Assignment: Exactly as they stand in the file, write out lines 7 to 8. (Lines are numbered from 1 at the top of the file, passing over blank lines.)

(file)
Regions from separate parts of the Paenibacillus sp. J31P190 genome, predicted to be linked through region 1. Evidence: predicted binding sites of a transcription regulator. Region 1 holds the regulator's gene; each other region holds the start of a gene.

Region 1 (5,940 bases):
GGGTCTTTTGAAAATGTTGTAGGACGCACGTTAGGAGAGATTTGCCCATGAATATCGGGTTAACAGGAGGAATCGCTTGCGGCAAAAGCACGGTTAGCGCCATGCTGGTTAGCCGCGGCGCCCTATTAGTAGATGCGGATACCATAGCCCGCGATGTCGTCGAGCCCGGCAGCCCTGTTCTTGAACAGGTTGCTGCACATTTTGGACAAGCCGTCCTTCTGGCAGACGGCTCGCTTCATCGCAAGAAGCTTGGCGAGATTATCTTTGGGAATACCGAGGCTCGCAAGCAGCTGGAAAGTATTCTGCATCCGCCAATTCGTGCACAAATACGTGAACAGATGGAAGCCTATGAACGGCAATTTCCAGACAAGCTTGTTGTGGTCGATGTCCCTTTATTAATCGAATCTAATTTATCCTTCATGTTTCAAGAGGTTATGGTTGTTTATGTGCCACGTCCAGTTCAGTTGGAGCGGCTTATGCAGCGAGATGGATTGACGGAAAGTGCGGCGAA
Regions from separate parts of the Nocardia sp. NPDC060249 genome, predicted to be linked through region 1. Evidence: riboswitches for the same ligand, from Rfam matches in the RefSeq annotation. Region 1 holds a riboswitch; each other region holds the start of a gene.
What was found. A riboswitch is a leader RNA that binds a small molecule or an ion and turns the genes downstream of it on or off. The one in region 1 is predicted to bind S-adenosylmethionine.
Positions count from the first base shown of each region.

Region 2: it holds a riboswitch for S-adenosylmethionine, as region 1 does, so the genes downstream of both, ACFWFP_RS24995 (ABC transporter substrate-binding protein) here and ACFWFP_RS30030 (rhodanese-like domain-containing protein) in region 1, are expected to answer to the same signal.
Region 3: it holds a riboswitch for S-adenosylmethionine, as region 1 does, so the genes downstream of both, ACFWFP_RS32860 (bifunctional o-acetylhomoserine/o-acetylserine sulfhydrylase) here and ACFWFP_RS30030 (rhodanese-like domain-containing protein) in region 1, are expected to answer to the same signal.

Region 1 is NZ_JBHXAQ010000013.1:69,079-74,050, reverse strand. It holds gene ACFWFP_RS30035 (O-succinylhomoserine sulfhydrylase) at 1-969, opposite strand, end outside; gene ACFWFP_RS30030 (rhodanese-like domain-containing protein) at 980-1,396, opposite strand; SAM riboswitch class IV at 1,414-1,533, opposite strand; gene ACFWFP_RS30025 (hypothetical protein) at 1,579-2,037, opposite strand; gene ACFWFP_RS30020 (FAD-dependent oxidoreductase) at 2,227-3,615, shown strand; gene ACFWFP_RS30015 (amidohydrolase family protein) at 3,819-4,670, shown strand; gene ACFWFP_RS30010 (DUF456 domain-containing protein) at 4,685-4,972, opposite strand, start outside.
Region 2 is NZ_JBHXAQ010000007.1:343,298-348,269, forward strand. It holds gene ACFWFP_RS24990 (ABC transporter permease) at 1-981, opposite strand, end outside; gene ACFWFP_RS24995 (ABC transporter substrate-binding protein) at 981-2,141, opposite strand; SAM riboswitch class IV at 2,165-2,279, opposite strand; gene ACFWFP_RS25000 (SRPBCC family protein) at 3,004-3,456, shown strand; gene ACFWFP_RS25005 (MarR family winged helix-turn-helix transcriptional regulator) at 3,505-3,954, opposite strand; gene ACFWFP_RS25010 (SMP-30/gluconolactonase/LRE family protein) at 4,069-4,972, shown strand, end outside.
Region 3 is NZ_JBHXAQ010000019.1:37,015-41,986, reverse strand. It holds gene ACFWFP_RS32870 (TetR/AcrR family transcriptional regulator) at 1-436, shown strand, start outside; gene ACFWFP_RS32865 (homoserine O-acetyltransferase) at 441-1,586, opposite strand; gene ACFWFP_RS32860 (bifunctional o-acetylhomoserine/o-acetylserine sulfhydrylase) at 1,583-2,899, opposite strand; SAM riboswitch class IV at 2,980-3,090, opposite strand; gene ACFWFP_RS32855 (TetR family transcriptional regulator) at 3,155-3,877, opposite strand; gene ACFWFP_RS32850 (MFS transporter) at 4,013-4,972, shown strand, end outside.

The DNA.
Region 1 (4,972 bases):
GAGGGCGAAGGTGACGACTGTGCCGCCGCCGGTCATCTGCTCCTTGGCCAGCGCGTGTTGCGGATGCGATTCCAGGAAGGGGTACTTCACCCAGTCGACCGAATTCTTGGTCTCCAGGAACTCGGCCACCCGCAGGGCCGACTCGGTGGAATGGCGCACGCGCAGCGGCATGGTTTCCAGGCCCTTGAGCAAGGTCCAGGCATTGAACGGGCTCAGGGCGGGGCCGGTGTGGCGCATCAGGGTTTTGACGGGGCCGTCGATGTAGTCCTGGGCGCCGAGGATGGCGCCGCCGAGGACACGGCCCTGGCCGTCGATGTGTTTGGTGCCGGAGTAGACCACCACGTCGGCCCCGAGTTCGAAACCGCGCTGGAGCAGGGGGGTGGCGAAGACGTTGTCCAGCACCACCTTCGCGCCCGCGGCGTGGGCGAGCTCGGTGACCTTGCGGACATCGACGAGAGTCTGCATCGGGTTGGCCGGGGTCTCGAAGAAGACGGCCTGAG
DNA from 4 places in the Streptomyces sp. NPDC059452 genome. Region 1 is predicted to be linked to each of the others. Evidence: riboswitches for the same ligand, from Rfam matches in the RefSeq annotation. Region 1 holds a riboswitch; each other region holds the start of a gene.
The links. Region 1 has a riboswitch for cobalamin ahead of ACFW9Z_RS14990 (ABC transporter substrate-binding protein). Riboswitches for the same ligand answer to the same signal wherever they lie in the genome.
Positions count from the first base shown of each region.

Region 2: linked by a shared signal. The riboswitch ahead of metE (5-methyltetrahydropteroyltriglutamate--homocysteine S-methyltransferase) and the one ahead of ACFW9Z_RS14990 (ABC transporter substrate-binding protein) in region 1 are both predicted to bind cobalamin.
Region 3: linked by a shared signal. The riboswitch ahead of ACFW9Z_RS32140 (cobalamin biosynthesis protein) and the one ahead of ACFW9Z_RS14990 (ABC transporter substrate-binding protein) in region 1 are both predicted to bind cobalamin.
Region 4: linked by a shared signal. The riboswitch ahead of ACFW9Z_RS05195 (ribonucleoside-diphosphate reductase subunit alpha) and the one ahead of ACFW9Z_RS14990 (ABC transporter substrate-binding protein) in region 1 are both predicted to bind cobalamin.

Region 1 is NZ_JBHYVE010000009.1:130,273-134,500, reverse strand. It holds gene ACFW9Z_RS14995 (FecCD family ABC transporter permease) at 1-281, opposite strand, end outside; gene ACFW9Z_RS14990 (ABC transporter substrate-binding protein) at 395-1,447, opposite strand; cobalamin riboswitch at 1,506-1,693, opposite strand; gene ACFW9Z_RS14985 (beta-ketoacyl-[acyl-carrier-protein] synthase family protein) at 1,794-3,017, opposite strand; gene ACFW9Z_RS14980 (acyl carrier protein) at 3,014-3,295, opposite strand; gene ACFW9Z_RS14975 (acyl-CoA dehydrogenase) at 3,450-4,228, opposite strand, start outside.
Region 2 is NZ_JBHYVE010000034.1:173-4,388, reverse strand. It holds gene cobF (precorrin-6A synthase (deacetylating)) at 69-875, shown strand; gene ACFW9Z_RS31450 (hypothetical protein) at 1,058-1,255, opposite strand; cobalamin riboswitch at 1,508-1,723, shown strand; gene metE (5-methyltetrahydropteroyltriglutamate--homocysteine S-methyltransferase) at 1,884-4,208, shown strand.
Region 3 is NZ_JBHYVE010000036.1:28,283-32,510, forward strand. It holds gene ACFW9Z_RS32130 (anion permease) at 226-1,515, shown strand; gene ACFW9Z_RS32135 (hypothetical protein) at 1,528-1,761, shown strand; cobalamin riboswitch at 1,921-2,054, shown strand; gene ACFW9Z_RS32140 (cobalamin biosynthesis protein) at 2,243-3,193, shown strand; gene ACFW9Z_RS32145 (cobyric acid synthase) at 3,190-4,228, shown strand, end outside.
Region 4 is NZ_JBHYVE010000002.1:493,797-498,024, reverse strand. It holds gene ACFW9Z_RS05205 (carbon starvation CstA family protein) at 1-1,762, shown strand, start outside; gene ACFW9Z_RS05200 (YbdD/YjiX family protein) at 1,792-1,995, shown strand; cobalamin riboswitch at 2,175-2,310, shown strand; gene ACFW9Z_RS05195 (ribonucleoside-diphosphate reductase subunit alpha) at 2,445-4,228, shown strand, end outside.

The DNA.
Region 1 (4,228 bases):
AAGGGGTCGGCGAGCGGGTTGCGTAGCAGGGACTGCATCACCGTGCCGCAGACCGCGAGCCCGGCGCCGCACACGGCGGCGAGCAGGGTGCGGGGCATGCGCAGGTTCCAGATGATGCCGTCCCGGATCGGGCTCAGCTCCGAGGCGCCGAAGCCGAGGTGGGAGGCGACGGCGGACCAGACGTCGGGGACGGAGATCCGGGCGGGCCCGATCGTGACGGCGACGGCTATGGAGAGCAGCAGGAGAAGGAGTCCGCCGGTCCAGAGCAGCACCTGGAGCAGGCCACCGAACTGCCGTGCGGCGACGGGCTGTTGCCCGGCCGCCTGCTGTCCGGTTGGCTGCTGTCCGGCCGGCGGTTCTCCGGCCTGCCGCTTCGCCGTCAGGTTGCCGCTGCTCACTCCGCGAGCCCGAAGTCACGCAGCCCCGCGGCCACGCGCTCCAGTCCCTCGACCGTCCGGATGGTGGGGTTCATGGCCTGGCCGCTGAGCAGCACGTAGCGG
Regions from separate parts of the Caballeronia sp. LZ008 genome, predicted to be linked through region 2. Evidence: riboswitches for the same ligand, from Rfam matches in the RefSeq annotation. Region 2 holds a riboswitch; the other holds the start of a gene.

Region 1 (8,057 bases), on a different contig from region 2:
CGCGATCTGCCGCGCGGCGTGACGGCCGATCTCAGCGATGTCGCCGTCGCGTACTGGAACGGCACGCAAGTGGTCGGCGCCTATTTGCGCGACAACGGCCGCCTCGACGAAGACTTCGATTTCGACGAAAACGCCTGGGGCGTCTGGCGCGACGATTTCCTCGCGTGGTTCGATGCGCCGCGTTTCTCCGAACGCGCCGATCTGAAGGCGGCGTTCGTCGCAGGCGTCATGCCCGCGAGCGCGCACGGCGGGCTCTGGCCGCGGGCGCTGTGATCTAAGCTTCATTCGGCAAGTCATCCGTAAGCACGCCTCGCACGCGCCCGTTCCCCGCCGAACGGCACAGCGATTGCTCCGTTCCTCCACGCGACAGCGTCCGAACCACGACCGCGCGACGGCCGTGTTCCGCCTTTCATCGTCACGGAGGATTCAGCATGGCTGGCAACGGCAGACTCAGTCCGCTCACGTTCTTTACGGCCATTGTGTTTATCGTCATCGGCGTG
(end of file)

Region 2: it holds a riboswitch for S-adenosylmethionine, as region 1 does, so the genes downstream of both, ACFWFP_RS24995 (ABC transporter substrate-binding protein) here and ACFWFP_RS30030 (rhodanese-like domain-containing protein) in region 1, are expected to answer to the same signal.
Region 3: it holds a riboswitch for S-adenosylmethionine, as region 1 does, so the genes downstream of both, ACFWFP_RS32860 (bifunctional o-acetylhomoserine/o-acetylserine sulfhydrylase) here and ACFWFP_RS30030 (rhodanese-like domain-containing protein) in region 1, are expected to answer to the same signal.